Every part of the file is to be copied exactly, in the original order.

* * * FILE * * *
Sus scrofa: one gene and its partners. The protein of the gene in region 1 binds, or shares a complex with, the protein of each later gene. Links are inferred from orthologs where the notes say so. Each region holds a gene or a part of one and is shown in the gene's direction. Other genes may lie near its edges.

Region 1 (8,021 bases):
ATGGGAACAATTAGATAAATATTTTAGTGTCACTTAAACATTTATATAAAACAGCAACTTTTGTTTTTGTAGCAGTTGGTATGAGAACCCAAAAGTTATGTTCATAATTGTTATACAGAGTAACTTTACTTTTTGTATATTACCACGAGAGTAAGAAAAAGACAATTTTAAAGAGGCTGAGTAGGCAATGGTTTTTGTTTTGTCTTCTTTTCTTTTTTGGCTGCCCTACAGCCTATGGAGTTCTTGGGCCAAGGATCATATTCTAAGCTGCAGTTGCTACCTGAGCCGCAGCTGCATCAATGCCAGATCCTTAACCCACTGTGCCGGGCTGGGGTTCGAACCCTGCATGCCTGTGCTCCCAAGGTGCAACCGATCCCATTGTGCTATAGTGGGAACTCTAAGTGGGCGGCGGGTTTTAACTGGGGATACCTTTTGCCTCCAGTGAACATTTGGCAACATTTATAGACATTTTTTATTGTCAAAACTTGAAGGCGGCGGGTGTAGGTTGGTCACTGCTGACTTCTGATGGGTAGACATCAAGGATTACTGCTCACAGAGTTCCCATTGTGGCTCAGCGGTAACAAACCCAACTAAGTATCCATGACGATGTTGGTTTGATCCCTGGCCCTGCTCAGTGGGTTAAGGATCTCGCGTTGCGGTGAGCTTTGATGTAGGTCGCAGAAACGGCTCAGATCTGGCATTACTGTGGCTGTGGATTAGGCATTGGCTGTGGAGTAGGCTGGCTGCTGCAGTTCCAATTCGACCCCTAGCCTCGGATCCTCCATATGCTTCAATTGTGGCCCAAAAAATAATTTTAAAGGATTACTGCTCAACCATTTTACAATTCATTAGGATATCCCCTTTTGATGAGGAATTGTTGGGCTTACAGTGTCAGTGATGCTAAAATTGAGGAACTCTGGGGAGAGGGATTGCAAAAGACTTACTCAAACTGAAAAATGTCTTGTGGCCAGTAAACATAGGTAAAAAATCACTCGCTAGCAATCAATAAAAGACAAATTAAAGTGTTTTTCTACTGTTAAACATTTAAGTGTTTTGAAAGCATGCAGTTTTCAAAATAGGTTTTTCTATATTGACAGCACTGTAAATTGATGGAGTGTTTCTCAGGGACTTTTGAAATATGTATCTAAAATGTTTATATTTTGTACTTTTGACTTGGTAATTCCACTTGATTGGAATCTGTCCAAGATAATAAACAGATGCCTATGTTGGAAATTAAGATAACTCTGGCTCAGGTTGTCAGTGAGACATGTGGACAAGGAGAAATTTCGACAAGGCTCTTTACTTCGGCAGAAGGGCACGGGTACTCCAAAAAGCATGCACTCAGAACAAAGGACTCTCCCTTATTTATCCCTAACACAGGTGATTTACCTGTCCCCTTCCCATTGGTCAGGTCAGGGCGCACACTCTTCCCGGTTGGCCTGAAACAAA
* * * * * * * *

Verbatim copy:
Sus scrofa: one gene and its partners. The protein of the gene in region 1 binds, or shares a complex with, the protein of each later gene. Links are inferred from orthologs where the notes say so. Each region holds a gene or a part of one and is shown in the gene's direction. Other genes may lie near its edges.

Region 1 (8,021 bases):
ATGGGAACAATTAGATAAATATTTTAGTGTCACTTAAACATTTATATAAAACAGCAACTTTTGTTTTTGTAGCAGTTGGTATGAGAACCCAAAAGTTATGTTCATAATTGTTATACAGAGTAACTTTACTTTTTGTATATTACCACGAGAGTAAGAAAAAGACAATTTTAAAGAGGCTGAGTAGGCAATGGTTTTTGTTTTGTCTTCTTTTCTTTTTTGGCTGCCCTACAGCCTATGGAGTTCTTGGGCCAAGGATCATATTCTAAGCTGCAGTTGCTACCTGAGCCGCAGCTGCATCAATGCCAGATCCTTAACCCACTGTGCCGGGCTGGGGTTCGAACCCTGCATGCCTGTGCTCCCAAGGTGCAACCGATCCCATTGTGCTATAGTGGGAACTCTAAGTGGGCGGCGGGTTTTAACTGGGGATACCTTTTGCCTCCAGTGAACATTTGGCAACATTTATAGACATTTTTTATTGTCAAAACTTGAAGGCGGCGGGTGTAGGTTGGTCACTGCTGACTTCTGATGGGTAGACATCAAGGATTACTGCTCACAGAGTTCCCATTGTGGCTCAGCGGTAACAAACCCAACTAAGTATCCATGACGATGTTGGTTTGATCCCTGGCCCTGCTCAGTGGGTTAAGGATCTCGCGTTGCGGTGAGCTTTGATGTAGGTCGCAGAAACGGCTCAGATCTGGCATTACTGTGGCTGTGGATTAGGCATTGGCTGTGGAGTAGGCTGGCTGCTGCAGTTCCAATTCGACCCCTAGCCTCGGATCCTCCATATGCTTCAATTGTGGCCCAAAAAATAATTTTAAAGGATTACTGCTCAACCATTTTACAATTCATTAGGATATCCCCTTTTGATGAGGAATTGTTGGGCTTACAGTGTCAGTGATGCTAAAATTGAGGAACTCTGGGGAGAGGGATTGCAAAAGACTTACTCAAACTGAAAAATGTCTTGTGGCCAGTAAACATAGGTAAAAAATCACTCGCTAGCAATCAATAAAAGACAAATTAAAGTGTTTTTCTACTGTTAAACATTTAAGTGTTTTGAAAGCATGCAGTTTTCAAAATAGGTTTTTCTATATTGACAGCACTGTAAATTGATGGAGTGTTTCTCAGGGACTTTTGAAATATGTATCTAAAATGTTTATATTTTGTACTTTTGACTTGGTAATTCCACTTGATTGGAATCTGTCCAAGATAATAAACAGATGCCTATGTTGGAAATTAAGATAACTCTGGCTCAGGTTGTCAGTGAGACATGTGGACAAGGAGAAATTTCGACAAGGCTCTTTACTTCGGCAGAAGGGCACGGGTACTCCAAAAAGCATGCACTCAGAACAAAGGACTCTCCCTTATTTATCCCTAACACAGGTGATTTACCTGTCCCCTTCCCATTGGTCAGGTCAGGGCGCACACTCTTCCCGGTTGGCCTGAAACAAA